- Converting non-vented depth readings and barometric pressure to true depth
- Difference between vented and non-vented water level measurement
Two different barometric readings at the same location
One of my barometer shows 24.50″ and the other 30.15″, they are in the same location, so why the difference? One is electronic and it is the one showing the very low pressure, and a spring-based barometer reads the higher pressure. We live in Denver, Colorado, and the elevation is about 5,500′ above msl. It doesn’t make sense to me that the analog barometer measures close to what is reported by the weatherman on TV, around 30″, and the electronic one measures the very low pressure, around 24.5″.
It sounds like the electronic barometer is showing local atmospheric pressure (5,500 ft elevation) and the analogue one is corrected to sea level (0 ft elevation), so both are measuring correctly but are referenced to different elevations.
The weatherman will always report barometric pressure referenced to sea level, so that is why your electronic barometer is different, because it is showing the true pressure at 5,500ft elevation.
You may find that the electronic barometer has a setting somewhere for entering your elevation above sea level. If you set this correctly you should find the reading will change and read closer to what the analogue barometer displays.
This table shows how air pressure changes with elevation based on the US standard atmosphere model.
Using weather station to subtract ambient air pressure
We want to measure the difference in pressure inside a cask compared to outside barometric pressure. We would like to use a barometric range to measure the ambient air pressure inside the cask and use a local weather station reading for the outside pressure. Is there anything else we should consider with using this method?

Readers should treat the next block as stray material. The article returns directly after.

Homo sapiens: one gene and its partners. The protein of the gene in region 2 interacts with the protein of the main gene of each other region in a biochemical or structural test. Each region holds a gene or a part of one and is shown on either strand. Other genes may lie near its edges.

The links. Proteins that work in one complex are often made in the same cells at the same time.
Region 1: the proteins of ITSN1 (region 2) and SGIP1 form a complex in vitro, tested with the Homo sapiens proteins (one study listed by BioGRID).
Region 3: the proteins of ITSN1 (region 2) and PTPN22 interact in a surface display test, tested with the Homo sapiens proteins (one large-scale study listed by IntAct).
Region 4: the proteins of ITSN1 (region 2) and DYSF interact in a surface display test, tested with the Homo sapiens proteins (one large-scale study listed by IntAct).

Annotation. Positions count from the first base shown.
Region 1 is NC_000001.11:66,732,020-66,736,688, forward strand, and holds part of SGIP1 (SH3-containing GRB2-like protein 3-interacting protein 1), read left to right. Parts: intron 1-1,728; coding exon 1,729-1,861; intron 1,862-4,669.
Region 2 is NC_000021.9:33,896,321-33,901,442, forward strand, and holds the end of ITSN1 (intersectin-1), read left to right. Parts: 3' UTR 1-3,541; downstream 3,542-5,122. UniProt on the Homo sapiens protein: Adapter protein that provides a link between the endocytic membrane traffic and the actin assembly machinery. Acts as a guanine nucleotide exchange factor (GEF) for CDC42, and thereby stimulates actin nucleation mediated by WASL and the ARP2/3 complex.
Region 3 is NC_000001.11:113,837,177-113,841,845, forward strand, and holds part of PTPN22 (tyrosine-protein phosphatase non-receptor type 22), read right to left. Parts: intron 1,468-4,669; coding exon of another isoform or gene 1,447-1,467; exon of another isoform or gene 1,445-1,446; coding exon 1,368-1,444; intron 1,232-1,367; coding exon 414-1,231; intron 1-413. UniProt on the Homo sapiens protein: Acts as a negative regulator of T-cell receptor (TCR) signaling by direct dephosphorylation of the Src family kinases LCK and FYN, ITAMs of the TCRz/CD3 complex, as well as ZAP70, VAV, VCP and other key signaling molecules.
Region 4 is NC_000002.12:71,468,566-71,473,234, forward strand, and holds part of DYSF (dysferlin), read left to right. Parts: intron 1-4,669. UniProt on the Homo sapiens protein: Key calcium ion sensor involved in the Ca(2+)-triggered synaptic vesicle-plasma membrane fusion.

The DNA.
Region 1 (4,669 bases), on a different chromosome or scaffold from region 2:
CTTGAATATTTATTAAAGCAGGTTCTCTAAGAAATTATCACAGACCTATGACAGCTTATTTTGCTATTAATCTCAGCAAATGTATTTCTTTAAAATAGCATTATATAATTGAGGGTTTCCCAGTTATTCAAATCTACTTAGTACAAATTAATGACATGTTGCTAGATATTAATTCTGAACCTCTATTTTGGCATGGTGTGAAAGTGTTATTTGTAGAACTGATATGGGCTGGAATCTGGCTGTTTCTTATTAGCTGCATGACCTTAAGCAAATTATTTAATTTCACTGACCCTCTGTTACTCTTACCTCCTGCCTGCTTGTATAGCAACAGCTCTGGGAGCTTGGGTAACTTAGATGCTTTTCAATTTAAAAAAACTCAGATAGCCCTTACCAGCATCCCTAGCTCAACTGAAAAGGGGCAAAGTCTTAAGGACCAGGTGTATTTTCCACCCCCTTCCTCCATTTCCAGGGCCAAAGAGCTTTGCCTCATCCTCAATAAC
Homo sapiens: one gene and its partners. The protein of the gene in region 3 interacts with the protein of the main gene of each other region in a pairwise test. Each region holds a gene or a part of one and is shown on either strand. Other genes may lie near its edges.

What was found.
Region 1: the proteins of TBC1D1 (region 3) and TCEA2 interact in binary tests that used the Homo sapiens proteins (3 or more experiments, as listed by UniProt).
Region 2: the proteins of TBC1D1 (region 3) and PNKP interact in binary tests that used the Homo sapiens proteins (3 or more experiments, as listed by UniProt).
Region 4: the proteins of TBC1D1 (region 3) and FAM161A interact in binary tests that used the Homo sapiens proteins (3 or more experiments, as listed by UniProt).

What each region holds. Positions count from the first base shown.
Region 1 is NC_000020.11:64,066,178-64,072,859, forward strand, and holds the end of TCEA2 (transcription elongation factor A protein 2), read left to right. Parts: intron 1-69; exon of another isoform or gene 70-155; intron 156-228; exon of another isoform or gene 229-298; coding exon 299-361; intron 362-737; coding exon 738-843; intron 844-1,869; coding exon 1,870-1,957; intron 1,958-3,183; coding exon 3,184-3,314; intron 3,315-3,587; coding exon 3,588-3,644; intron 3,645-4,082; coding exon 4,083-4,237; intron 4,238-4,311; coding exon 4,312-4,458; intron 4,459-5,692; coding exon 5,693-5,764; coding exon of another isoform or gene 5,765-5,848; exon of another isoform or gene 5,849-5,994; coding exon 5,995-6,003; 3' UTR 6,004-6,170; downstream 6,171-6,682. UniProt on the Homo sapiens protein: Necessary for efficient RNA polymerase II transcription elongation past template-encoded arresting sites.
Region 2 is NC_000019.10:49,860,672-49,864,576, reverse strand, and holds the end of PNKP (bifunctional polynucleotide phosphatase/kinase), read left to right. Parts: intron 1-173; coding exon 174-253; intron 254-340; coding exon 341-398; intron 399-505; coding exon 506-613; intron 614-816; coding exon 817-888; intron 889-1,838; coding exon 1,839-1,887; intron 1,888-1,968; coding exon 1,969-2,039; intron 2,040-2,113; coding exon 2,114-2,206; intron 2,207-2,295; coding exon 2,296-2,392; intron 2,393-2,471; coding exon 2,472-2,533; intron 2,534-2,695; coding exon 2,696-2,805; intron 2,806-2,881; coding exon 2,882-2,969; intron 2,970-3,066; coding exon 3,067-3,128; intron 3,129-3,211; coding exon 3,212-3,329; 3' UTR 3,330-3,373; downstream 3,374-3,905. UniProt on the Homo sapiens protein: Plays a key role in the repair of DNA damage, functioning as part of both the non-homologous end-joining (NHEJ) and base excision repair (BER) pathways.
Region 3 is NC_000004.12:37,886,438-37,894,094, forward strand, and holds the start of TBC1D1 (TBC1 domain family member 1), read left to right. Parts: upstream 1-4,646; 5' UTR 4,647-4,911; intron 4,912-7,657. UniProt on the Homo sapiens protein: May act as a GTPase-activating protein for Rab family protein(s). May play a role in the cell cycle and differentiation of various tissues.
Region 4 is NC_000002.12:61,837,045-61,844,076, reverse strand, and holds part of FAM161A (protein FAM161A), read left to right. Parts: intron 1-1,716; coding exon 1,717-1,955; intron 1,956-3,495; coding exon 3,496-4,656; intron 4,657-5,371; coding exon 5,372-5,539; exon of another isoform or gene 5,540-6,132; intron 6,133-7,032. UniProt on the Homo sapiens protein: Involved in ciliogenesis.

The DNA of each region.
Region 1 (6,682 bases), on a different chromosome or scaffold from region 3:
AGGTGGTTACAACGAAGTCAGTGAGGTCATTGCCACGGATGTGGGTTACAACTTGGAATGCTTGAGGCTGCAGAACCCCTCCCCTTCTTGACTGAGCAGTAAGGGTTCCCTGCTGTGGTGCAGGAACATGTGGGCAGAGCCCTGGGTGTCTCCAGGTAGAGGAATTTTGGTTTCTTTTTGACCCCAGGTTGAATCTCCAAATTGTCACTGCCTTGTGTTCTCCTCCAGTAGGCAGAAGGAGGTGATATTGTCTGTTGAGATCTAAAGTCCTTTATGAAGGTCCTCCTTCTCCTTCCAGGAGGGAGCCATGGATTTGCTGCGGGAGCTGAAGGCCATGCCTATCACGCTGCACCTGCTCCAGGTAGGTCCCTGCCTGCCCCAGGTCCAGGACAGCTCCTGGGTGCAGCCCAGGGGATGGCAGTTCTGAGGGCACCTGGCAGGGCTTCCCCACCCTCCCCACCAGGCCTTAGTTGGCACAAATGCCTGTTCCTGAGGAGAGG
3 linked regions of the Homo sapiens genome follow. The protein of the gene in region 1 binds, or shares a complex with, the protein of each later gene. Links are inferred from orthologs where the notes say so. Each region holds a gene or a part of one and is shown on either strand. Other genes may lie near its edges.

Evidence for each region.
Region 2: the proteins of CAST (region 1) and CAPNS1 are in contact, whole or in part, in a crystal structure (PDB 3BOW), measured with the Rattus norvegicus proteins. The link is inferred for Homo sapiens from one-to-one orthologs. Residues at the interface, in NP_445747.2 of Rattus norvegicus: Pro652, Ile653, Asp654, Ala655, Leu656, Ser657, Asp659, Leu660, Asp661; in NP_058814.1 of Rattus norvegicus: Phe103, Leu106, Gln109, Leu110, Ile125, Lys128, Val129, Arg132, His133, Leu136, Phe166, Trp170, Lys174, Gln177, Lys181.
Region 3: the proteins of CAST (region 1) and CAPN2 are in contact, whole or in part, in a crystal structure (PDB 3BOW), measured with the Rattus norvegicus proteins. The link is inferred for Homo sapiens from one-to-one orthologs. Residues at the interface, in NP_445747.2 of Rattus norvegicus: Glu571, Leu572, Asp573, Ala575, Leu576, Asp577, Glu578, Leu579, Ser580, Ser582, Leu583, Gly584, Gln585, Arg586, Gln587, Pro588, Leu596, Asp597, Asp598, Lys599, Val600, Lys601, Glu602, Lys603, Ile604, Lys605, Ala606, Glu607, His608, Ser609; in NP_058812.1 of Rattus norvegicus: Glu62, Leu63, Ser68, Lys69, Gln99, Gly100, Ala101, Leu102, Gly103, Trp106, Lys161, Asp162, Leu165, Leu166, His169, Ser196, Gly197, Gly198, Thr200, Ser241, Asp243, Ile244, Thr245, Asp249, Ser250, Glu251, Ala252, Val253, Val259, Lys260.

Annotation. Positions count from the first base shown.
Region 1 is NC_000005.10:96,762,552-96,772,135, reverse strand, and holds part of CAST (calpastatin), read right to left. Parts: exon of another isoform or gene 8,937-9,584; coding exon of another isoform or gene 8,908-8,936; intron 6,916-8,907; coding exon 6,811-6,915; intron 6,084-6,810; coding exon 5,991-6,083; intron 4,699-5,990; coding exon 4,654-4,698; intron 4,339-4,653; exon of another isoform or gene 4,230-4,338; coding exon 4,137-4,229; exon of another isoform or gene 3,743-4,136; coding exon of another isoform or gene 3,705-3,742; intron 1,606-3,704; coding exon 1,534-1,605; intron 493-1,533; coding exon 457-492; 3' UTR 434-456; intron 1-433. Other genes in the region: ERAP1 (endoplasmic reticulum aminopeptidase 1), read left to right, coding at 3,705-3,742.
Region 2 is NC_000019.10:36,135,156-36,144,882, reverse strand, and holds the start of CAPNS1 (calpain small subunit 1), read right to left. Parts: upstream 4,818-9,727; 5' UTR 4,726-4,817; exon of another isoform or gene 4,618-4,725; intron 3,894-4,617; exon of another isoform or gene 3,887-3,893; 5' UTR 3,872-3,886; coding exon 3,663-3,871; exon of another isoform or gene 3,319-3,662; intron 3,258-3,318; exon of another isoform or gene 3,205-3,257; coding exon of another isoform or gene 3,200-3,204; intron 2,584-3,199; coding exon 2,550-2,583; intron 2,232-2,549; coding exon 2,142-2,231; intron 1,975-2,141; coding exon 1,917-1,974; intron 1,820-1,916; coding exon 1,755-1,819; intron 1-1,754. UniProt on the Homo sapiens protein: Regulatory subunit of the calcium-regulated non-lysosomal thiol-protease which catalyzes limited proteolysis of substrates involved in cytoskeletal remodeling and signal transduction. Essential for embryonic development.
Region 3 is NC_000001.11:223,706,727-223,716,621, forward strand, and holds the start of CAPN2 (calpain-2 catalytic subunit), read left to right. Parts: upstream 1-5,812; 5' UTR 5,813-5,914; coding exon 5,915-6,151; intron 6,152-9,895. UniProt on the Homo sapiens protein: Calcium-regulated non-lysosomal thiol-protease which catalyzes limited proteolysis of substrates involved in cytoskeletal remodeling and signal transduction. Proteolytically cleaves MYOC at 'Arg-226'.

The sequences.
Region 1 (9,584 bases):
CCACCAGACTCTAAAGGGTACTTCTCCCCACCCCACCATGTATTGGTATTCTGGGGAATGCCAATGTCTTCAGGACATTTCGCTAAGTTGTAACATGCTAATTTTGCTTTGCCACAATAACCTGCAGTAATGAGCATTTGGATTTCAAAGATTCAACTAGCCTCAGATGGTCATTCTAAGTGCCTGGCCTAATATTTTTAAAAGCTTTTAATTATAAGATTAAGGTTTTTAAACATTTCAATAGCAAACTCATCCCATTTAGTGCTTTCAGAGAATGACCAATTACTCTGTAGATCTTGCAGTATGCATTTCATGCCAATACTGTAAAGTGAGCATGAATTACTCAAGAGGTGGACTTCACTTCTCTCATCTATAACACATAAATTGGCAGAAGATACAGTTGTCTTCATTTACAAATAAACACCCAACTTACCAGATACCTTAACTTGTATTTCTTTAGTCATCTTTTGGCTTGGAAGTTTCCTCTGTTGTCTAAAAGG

You will need to know what type of barometric pressure the weather station is providing. Typically public weather stations give out the pressure reading adjusted to sea level, so it is likely that it will need to be adjusted for altitude at your location.
If the weather station belongs to you, then check whether it has been adjusted for altitude above sea level. If it has not been adjusted then it will be reading actual atmospheric pressure at your location. If the altitude has been entered, then you will need to adjust the readings manually to actual atmospheric pressure. Some weather station may allow you to display both sea level and local barometric pressure, so you do not have to adjust the pressure manually.
Another factor to consider is whether the weather station is positioned at the same height as the cask. If the height difference is significant, then this will also need to be compensated, either manually or adjusting the altitude setting for the weather station by the amount of height difference.